Solar Power on the Rise Secret to Solar Power

Two factors have hurt the industry’s growth. The first is abstract and well ingrained in the American psyche: the negative association of “green” technologies with inefficiency and idealistic, hippie-fueled impracticality. The second is concrete and recent: the sleek, vacant headquarters of Solyndra, the infamous federally subsidized solar-panel manufacturer that went bankrupt in 2011.

The advantages of such a system are obvious. Not only would Americans pay less for energy, but with solar they would also provide power back to the grid at peak hours, when utilities are the most taxed — and when they turn to their most expensive and dirtiest “peak” power plants, which are standing by for just such occasions. We would also avoid some blackouts, because fewer houses would be reliant on the grid, and transmission failures wouldn’t cascade in the same way. By some estimates, 500 megawatts of rooftop solar — roughly the total amount of solar that California installed just last year, equivalent to about 80,000 residential systems — would have prevented the blackout of 2003 and saved the U.S. economy several billion dollars.

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Solar Leasing: Key Market Driver As Government Incentives Dry Up

New residential financing mechanisms and third party ownership models will be the key drivers through 2015, says Pike.

They expect the distributed solar market to grow from $66 billion in 2010 to more than $154 billion annually by 2015, a compound annual growth rate (CAGR) of 18%, raising world capacity from 9.5 gigawatts (GW) to more than 15 GW.

Between 2006-2010, total global capacity of many renewable energy technologies – including solar PV, wind power, concentrated solar power (CSP), solar water heating, and biofuels – grew at rates ranging from around 15% to nearly 50% a year. Solar PV, the dominant form of renewable distributed energy generation, increased the fastest of all renewable technologies during this period.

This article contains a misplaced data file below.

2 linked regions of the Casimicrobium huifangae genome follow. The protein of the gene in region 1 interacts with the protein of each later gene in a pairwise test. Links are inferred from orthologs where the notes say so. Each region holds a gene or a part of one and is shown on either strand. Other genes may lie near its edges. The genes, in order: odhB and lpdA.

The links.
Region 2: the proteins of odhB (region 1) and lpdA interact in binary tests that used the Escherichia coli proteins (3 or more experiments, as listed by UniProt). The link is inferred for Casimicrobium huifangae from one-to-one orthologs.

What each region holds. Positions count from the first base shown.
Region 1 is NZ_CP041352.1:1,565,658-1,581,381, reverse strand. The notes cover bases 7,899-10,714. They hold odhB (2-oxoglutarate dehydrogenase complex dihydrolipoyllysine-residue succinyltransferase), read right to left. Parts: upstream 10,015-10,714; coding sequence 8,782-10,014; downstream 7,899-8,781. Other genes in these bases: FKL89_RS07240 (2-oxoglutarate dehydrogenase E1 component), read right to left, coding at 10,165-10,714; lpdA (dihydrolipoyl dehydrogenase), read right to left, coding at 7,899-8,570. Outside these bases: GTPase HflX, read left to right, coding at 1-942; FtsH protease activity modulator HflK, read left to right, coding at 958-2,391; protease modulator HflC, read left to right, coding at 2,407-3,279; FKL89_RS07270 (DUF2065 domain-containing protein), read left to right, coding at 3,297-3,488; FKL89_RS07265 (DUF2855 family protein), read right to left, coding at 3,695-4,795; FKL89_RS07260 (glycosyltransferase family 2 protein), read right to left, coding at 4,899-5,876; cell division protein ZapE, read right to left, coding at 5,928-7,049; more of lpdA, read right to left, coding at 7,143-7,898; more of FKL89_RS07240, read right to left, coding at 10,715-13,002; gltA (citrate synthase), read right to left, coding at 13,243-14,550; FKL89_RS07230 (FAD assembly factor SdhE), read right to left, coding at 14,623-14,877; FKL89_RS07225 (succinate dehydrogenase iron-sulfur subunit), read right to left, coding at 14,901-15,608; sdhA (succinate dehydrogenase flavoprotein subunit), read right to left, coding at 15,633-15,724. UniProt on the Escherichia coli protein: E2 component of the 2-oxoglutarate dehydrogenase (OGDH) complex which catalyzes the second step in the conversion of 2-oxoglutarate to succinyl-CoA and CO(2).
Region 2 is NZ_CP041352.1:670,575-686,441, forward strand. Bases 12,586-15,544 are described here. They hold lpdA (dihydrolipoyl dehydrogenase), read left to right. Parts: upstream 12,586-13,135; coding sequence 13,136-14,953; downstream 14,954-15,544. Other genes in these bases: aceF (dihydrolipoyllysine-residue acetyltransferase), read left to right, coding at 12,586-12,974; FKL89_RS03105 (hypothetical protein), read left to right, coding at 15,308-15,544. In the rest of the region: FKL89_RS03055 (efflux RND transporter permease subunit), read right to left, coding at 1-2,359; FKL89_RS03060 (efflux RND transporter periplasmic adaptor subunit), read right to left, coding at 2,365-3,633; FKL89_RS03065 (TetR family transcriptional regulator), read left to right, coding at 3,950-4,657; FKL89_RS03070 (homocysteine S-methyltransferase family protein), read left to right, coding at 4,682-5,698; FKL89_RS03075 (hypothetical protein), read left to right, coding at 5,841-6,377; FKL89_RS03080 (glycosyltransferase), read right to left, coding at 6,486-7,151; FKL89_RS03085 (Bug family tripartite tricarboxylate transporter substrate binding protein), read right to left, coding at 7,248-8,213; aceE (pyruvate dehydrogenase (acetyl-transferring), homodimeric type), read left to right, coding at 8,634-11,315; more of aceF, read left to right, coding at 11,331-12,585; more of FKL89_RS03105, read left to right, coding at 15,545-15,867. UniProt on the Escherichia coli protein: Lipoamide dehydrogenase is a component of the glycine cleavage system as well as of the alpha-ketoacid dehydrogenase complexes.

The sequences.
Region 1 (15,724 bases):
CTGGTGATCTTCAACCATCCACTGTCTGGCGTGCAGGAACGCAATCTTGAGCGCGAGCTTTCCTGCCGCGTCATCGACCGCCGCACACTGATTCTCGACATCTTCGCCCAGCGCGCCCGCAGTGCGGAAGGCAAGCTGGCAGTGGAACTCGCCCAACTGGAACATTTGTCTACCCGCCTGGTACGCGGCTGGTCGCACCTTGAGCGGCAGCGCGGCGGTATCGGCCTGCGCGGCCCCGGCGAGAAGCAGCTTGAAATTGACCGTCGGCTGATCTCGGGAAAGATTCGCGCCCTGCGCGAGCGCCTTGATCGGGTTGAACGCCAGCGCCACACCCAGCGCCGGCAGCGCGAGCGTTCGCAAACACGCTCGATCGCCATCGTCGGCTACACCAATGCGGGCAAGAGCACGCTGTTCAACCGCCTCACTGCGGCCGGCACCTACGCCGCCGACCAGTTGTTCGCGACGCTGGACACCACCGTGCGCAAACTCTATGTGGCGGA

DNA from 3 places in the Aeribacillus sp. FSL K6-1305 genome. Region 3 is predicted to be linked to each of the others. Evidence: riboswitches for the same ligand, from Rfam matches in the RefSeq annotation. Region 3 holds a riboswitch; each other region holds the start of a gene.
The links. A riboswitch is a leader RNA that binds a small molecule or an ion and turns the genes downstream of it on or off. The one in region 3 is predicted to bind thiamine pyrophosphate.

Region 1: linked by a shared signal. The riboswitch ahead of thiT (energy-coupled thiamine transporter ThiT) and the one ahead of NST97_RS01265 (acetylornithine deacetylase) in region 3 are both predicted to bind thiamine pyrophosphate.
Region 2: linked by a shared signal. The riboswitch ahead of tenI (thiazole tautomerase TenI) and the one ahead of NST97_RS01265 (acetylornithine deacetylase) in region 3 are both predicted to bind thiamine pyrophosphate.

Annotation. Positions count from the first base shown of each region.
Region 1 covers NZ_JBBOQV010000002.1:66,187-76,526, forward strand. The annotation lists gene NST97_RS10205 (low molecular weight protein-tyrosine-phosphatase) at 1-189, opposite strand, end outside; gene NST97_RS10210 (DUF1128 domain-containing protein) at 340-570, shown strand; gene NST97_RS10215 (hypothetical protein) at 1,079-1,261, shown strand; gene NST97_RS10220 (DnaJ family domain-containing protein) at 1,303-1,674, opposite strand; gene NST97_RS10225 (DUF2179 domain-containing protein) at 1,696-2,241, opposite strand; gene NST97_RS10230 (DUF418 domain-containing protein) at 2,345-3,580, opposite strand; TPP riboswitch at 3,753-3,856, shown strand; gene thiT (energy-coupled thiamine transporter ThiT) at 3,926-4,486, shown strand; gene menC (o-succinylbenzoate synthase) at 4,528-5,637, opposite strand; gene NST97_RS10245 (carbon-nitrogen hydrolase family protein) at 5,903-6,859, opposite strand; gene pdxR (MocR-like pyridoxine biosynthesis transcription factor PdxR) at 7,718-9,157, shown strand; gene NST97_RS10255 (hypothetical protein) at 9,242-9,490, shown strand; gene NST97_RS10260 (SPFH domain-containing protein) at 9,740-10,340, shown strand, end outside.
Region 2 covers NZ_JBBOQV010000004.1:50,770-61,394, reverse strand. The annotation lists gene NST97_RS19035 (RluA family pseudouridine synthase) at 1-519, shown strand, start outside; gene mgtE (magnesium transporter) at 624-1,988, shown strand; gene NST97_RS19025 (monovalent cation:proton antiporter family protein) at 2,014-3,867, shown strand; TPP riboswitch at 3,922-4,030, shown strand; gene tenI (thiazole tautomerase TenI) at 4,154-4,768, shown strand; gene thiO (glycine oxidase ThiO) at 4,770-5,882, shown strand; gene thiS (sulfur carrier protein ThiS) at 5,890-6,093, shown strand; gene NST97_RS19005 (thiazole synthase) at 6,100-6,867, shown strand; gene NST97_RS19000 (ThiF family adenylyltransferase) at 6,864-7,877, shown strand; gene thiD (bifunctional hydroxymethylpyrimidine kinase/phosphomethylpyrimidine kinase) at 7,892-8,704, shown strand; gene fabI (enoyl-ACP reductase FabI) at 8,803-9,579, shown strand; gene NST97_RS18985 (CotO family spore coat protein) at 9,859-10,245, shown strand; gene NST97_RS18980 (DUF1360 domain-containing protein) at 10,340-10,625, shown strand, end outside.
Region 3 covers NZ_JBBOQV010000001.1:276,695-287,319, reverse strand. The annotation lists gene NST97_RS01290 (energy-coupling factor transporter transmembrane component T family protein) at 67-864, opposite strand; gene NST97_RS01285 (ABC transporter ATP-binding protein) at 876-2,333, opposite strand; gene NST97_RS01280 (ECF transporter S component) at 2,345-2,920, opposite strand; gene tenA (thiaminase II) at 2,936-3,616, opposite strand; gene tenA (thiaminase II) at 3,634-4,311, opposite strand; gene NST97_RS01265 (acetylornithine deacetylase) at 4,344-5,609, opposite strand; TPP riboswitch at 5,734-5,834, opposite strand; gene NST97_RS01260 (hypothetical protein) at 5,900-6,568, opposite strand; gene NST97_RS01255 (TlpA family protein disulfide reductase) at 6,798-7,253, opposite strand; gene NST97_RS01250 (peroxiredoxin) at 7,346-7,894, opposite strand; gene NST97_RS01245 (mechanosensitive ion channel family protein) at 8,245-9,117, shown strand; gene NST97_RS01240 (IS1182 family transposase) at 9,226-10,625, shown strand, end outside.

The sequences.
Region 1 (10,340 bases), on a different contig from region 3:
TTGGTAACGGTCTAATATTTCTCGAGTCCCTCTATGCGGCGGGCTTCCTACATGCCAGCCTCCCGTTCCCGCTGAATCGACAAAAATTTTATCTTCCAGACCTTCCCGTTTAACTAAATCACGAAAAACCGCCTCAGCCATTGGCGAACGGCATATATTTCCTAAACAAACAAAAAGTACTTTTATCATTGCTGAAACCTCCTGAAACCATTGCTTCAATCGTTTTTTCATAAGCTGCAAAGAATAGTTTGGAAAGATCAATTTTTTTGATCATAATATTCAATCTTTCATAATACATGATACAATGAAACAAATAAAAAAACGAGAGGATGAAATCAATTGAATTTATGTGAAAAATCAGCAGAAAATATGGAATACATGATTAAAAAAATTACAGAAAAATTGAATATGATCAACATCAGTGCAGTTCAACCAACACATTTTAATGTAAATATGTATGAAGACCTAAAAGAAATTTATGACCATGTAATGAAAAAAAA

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Community Solar Gardens, A First for New Mexico

Kit Carson Electric Cooperative, the city of Taos and the Clean Energy Collective of Carbondale, Colorado have entered into a 1.2 megawatt agreement to launch New Mexico's first community solar gardens.

Under this model, members can buy solar panels located in community arrays, on the roofs of schools and parking lots.

The Clean Energy Collective builds and maintains the solar gardens, and the local utility agrees to buy electricity from them. Members receive the same tax credits and electricity discounts as they would if the panels were installed on their own roofs. The panels have warrantees for 50 years.

This makes it possible for people to use solar even if they are renters or have properties that can't accommodate solar, and makes solar accessible to people of more income levels.

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Small Solar is 40% of US Project Pipeline

Favorable incentives and financing models continue to fuel interest in small solar projects, with installations at schools, municipal buildings, hospitals and retail stores now accounting for 40% of the US pipeline, reports NPD Solarbuzz.

More than 1,300 projects underway are between 50 kilowatts (kW) and 500 kW in capacity with a cumulative PV generation of about 200 MW, they say in the US Deal Tracker report.

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View and download the Major Solar Projects List on Slideshare

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